"The North Star" Launches with Keisha N. Blain as Editor-in-Chief

Historians in the News
tags: African American history, history, Frederick Douglass, journalism

Four pages, two dollars, one vision: This is what hope looked like to many Americans in December 1847 when Frederick Douglass’ newspaper, The North Star, first appeared in print. The seasoned journalist, now a global crusader for the cause of abolition, poured profits from his British speaking tour into the start-up enterprise. Working with editor Martin R. Delany and others, Douglass inaugurated the press in Rochester, New York. The newspaper’s title referred to the Underground Railroad’s skyward guide, and the masthead proclaimed: “Right is of no sex–Truth is of no color–God is the father of us all, and all we are brethren.”

That sweeping directive shaped The North Star’s coverage of injustice, which often stretched across the Atlantic to cover the European revolutions of 1848. Foreign or familiar, the cause of freedom filled The North Star’s pages and inspired a transatlantic community of activist readers. “A revolution now cannot be confined to the place or the people where it may commence, but flashes with lightning speed from heart to heart, from land to land, till it has traversed the globe, compelling all the members of our common brotherhood at once, to pass judgment upon its merits,” Douglass wrote in one editorial. Describing events in Paris, his words hit home for Americans. From the beginning, Douglass’s North Star supplied news and nurtured revolution.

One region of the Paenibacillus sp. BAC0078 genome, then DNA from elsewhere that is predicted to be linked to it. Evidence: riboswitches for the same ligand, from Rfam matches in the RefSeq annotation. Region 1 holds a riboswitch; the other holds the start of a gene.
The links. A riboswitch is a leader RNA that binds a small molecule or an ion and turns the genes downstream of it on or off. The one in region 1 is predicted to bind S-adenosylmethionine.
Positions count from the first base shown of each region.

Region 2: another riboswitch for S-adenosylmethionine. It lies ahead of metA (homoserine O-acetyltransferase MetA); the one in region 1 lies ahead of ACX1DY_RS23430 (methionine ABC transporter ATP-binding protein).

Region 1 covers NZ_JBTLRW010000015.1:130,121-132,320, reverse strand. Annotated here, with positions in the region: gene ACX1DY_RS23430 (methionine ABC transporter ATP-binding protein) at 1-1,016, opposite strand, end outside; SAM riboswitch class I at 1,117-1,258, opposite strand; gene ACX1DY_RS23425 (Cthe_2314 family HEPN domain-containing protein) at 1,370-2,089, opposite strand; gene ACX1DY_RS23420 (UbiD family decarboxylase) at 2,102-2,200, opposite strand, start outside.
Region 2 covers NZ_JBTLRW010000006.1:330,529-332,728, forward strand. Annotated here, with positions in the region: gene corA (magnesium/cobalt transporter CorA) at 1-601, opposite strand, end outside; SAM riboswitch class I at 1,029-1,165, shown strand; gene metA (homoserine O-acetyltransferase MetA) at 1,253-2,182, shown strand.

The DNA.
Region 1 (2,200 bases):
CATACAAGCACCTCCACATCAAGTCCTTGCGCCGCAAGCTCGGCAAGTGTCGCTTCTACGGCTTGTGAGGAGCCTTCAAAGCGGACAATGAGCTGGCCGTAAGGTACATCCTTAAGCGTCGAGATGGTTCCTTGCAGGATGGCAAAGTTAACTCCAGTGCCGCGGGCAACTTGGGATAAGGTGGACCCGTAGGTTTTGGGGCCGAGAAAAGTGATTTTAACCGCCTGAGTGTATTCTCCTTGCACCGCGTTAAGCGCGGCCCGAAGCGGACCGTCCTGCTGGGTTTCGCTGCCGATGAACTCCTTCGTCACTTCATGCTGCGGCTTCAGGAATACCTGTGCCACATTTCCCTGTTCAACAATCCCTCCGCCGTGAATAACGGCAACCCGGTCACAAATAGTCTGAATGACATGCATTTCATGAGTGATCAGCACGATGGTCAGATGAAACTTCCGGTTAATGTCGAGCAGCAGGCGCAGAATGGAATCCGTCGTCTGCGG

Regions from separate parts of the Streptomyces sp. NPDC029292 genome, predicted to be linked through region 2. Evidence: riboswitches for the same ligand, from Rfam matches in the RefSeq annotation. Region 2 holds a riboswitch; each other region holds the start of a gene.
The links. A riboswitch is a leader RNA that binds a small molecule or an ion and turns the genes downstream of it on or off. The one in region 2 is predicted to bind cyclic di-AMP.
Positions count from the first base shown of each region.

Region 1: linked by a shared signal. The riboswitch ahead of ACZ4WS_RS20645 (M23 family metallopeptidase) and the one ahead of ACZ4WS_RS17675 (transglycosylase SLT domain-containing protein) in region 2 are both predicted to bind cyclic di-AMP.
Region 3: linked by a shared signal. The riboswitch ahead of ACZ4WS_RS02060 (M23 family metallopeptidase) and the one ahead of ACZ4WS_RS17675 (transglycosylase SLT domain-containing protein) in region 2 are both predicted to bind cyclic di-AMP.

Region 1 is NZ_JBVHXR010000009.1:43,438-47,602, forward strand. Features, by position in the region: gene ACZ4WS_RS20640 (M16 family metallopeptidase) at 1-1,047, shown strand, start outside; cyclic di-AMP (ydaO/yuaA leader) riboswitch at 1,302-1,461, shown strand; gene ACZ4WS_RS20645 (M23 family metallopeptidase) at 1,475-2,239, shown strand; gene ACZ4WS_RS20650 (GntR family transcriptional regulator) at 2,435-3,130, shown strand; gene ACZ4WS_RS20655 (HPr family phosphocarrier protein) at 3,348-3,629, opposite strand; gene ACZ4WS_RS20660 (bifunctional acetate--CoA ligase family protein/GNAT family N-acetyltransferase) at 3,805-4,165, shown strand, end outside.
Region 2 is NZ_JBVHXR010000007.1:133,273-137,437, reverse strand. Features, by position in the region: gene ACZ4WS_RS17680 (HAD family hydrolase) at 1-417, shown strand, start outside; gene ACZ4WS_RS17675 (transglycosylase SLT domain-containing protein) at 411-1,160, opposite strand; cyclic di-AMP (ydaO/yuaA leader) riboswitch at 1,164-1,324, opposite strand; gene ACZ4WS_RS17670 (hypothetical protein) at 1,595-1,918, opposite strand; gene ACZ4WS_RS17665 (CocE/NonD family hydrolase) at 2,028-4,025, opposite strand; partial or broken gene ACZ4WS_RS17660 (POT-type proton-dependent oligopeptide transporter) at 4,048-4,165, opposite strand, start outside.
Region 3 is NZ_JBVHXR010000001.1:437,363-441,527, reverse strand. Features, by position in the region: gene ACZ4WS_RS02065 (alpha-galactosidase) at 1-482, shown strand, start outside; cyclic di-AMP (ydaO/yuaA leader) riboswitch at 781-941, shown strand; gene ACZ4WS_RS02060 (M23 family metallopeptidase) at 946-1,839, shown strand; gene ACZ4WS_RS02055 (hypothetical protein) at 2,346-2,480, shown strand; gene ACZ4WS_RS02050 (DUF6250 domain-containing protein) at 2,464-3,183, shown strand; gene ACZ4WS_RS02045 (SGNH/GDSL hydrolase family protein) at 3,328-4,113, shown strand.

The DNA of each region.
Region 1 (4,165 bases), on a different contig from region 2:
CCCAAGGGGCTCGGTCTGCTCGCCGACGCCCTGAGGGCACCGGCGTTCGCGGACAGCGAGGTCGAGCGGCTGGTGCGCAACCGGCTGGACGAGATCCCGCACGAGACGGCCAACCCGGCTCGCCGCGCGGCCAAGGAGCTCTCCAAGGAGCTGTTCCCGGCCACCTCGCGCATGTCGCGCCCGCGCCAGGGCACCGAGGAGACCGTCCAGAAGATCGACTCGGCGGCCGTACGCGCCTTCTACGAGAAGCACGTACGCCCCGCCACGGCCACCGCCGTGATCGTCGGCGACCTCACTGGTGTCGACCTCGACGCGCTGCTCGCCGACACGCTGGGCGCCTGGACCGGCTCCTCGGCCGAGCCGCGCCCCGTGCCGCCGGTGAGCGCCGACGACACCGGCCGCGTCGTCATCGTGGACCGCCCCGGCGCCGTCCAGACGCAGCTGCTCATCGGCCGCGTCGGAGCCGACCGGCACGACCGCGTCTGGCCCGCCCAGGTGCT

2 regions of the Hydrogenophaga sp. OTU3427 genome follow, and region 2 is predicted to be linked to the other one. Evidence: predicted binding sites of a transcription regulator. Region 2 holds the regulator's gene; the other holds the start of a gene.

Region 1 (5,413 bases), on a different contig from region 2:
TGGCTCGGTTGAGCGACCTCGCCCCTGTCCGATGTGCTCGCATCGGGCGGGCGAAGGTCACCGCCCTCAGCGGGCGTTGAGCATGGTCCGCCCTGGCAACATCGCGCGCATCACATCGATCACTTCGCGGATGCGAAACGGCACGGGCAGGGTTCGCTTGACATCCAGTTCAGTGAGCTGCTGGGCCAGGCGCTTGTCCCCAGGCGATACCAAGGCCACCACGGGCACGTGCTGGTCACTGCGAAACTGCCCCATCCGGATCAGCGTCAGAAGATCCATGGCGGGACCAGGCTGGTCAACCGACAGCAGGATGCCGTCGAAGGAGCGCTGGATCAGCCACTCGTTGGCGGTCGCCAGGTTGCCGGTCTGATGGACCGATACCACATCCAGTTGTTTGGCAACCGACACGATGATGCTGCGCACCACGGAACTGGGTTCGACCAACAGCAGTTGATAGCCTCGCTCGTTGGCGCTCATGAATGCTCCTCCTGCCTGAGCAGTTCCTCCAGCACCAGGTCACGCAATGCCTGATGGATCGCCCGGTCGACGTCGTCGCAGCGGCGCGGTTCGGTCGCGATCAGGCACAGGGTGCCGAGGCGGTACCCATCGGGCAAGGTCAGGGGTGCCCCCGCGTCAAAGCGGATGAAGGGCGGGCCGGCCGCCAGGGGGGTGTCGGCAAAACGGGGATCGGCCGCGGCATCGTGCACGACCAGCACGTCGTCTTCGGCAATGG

Building on that legacy, a modern version of The North Star launches today as a multiplatform media outlet, led by progressive journalists Shaun King and Benjamin P. Dixon, with historian Keisha N. Blain at the helm as editor in chief. Through written content, podcasts, video broadcasts, and an app, the new North Star editorial team plans to explore issues of civil rights, human rights, and social justice in America and around the world. Inspired by Douglass’ focus on “liberty, humanity, progress,” this North Star reboots the idea of grassroots journalism. “In thinking about reviving The North Star, we wanted to meet the needs of someone living in 2019,” Blain says. The North Star platform will provide a new online ecosystem for interpreting news, encouraging dialogue, and providing concrete solutions. “We are unapologetic in our stance, and I think people appreciate that,” Blain says. “If you need the tools to make your work even more effective, come here.”

 

Read entire article at Smithsonian.com